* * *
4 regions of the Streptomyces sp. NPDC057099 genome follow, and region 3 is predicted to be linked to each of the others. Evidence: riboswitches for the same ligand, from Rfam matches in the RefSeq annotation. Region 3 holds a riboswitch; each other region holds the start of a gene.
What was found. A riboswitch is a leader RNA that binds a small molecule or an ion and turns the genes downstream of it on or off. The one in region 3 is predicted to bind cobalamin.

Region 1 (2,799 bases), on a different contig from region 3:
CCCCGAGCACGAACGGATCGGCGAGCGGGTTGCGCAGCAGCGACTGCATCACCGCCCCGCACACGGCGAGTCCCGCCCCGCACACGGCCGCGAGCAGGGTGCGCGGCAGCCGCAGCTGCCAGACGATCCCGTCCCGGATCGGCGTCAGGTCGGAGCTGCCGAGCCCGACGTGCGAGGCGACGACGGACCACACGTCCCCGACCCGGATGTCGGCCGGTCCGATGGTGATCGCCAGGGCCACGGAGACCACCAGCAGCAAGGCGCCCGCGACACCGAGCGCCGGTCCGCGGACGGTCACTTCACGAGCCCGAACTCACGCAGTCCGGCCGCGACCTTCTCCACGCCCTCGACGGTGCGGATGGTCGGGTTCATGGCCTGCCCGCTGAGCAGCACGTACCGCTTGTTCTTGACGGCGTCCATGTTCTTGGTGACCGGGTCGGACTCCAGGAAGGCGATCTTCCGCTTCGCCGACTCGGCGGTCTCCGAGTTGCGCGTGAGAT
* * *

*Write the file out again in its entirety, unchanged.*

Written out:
4 regions of the Streptomyces sp. NPDC057099 genome follow, and region 3 is predicted to be linked to each of the others. Evidence: riboswitches for the same ligand, from Rfam matches in the RefSeq annotation. Region 3 holds a riboswitch; each other region holds the start of a gene.
What was found. A riboswitch is a leader RNA that binds a small molecule or an ion and turns the genes downstream of it on or off. The one in region 3 is predicted to bind cobalamin.

Region 1 (2,799 bases), on a different contig from region 3:
CCCCGAGCACGAACGGATCGGCGAGCGGGTTGCGCAGCAGCGACTGCATCACCGCCCCGCACACGGCGAGTCCCGCCCCGCACACGGCCGCGAGCAGGGTGCGCGGCAGCCGCAGCTGCCAGACGATCCCGTCCCGGATCGGCGTCAGGTCGGAGCTGCCGAGCCCGACGTGCGAGGCGACGACGGACCACACGTCCCCGACCCGGATGTCGGCCGGTCCGATGGTGATCGCCAGGGCCACGGAGACCACCAGCAGCAAGGCGCCCGCGACACCGAGCGCCGGTCCGCGGACGGTCACTTCACGAGCCCGAACTCACGCAGTCCGGCCGCGACCTTCTCCACGCCCTCGACGGTGCGGATGGTCGGGTTCATGGCCTGCCCGCTGAGCAGCACGTACCGCTTGTTCTTGACGGCGTCCATGTTCTTGGTGACCGGGTCGGACTCCAGGAAGGCGATCTTCCGCTTCGCCGACTCGGCGGTCTCCGAGTTGCGCGTGAGAT